The board of the Metropolitan Water District of Southern California voted Tuesday to commit billions to a much-debated water project supported by Gov. Jerry Brown.

The estimated $17 billion project, which is officially known as the California WaterFix, would divert water from the Sacramento River as it enters the Sacramento-San Joaquin Delta and carry it to existing federal and state pumping stations in the southern part of the delta through two 35-mile tunnels.

Approval of the project ultimately lies with the state’s water boards, and the MWD’s vote does not guarantee that it will be built because enough water districts need to vote in favor for it to move forward. The MWD’s commitment to the project would be about $4.3 billion.

The vote was 28-6 in favor of funding the tunnels, with two abstentions and two members who did not vote.

The vote by the MWD was considered by some observers to be a make-or- break decision on the tunnels, as another major water agency, the Westlands Water District, last month rejected helping to pay for the project. The Coachella Valley Water District Board of Directors voted in favor of the project Tuesday.

Brown recently said that if the project does not get fully funded, a scaled-down version could be approached.

The MWD is a wholesale water supplier which, along with the Los Angeles Aqueduct, accounts for roughly 85 percent of the city’s water supplies, with the total amount depending on the year’s environmental conditions.

The agency is funded through property taxes and the price it charges for its water, so a decision by its board to help pay for the tunnels would affect Los Angeles’ ratepayers and property owners. MWD General Manager Jeffrey Kightlinger said funding the tunnels would not result in higher taxes because the project would be paid for through the agency’s regular rate structure.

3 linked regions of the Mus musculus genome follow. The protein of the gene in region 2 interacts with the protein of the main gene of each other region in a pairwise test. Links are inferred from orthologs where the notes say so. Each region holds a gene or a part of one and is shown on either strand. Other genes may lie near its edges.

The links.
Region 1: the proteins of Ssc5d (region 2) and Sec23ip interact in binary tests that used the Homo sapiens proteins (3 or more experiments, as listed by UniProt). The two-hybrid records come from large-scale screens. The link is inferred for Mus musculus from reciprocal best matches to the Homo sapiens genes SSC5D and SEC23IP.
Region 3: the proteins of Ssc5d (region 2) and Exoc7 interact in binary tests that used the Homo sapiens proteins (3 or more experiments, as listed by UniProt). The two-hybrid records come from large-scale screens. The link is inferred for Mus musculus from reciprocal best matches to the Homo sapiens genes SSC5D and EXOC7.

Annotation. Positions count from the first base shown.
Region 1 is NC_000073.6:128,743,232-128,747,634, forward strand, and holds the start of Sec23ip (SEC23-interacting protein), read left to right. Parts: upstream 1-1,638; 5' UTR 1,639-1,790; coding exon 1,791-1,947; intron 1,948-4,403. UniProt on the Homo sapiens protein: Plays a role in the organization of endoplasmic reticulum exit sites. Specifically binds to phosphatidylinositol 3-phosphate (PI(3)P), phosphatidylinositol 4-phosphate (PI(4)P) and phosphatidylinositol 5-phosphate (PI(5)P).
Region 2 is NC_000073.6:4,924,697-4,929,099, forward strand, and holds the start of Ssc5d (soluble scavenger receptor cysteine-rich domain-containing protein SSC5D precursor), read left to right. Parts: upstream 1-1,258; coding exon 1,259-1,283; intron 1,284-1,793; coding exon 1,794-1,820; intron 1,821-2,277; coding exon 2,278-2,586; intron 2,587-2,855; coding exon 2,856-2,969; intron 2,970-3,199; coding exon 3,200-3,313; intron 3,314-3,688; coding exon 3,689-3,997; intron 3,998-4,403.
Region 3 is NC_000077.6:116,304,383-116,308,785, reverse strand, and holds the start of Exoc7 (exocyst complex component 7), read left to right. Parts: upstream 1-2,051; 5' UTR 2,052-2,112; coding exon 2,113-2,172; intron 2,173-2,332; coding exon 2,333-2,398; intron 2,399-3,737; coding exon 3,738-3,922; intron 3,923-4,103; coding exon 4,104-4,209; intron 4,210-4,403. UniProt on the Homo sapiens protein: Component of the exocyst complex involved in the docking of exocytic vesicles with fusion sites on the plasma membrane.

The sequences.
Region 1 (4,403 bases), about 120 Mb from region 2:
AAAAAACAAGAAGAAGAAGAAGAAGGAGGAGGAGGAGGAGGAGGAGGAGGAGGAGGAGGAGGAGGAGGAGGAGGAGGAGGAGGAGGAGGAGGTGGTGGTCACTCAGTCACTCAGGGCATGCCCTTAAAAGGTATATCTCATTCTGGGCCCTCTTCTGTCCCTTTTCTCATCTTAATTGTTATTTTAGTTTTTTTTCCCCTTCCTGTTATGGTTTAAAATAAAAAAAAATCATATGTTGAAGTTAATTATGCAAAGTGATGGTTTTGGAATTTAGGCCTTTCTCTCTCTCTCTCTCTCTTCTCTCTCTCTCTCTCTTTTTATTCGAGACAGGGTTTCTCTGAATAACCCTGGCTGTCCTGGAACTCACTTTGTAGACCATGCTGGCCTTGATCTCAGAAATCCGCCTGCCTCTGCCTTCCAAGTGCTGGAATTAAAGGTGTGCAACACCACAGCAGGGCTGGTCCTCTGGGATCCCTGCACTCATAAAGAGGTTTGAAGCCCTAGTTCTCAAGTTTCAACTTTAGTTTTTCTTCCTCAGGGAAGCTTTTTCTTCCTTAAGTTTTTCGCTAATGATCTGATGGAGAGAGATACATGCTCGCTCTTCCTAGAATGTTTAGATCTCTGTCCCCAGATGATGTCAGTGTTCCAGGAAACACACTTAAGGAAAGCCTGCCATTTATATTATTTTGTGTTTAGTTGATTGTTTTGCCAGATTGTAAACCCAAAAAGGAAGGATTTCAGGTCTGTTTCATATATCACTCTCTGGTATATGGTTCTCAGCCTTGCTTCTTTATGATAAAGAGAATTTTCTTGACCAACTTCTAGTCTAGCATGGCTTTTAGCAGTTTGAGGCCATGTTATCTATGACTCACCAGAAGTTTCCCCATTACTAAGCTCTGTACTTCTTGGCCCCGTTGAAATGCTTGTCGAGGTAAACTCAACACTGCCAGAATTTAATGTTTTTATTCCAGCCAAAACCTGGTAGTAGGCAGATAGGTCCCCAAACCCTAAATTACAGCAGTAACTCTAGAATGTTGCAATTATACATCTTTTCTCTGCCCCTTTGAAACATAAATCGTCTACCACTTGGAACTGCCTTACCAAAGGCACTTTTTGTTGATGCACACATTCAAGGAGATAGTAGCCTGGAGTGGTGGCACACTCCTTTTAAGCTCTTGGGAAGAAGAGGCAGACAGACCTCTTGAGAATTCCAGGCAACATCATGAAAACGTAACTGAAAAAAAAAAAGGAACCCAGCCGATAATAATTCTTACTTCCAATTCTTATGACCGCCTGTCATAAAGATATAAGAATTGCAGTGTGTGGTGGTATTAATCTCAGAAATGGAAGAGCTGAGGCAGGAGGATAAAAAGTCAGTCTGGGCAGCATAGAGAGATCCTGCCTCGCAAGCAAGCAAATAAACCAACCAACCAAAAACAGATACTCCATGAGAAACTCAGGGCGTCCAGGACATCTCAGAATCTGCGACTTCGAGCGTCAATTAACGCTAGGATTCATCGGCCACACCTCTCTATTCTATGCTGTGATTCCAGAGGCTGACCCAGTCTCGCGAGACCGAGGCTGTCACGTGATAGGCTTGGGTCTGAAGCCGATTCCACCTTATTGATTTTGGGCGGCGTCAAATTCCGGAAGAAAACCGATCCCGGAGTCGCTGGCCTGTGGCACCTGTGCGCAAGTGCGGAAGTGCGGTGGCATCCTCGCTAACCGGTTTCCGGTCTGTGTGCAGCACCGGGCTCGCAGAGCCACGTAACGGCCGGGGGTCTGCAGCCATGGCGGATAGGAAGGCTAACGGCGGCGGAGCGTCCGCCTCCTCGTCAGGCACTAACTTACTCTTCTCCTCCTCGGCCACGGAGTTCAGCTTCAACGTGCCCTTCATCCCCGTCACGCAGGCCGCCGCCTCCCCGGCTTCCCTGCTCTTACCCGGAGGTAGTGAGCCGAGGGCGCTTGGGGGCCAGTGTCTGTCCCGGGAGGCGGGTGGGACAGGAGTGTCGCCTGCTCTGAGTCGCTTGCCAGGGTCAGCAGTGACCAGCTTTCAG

The 38-member MWD board represents each of the district’s 26 member agencies, including five members appointed by Mayor Eric Garcetti.

The L.A. City Council has no direct control over the MWD board and can only advise how it votes. Councilman Paul Koretz introduced a resolution on Friday calling on the City Council to officially oppose the project, but it was not voted on before the MWD board vote.

Some environmental groups are opposed to the project, including the Sierra Club and Food and Water Watch, which argue the tunnels could be harmful to the environment and not worth the cost.

“Food and Water Watch is disappointed by Metropolitan Water District’s vote to allocate more than $4 billion toward a wasteful Delta Tunnels project that would force higher water bills and property taxes on Southern California families,” Brenna Norton of Food and Water Watch said. “It is unfair to raise rates for a project that will needlessly make Southern California’s water more expensive, while benefiting corporate agribusinesses that grow excessive amounts of almonds and pistachios in the desert for export.”

The tunnels are supported by Brown, who has argued they will help the environment by protecting fish and also securing a more reliable delivery system for the water.

The tunnels would cost L.A.’s ratepayers an average of $1.73 per month in 2017 dollars, according to a report by Fred Pickel, director of the city’s Office of Public Accountability, who acts as a watchdog of the Los Angeles Department of Water and Power.

Food and Water Watch has argued the cost will be higher than Pickel is estimating and could raise household water bills from $7 to $16 per month for over 40 years.

Barbara Barrigan-Parrilla, executive director of Restore the Delta, said the project will raise rate and provide no increased reliability in water service.

“MWD may have won the battle, but we know the tunnels will never be built because economics, science and law will carry us through the permitting processes and litigation, ensuring victory,” she said.

But Charles Wilson, executive director of the nonprofit Southern California Water Committee, said the MWD vote “marks a historic day in ensuring the vitality of the Southern California region.”

“Water is life, and for the many cities in Southern California that depend on the Sierra Nevadas for the water supply, California WaterFix is mission critical,” he said.

—City News Service

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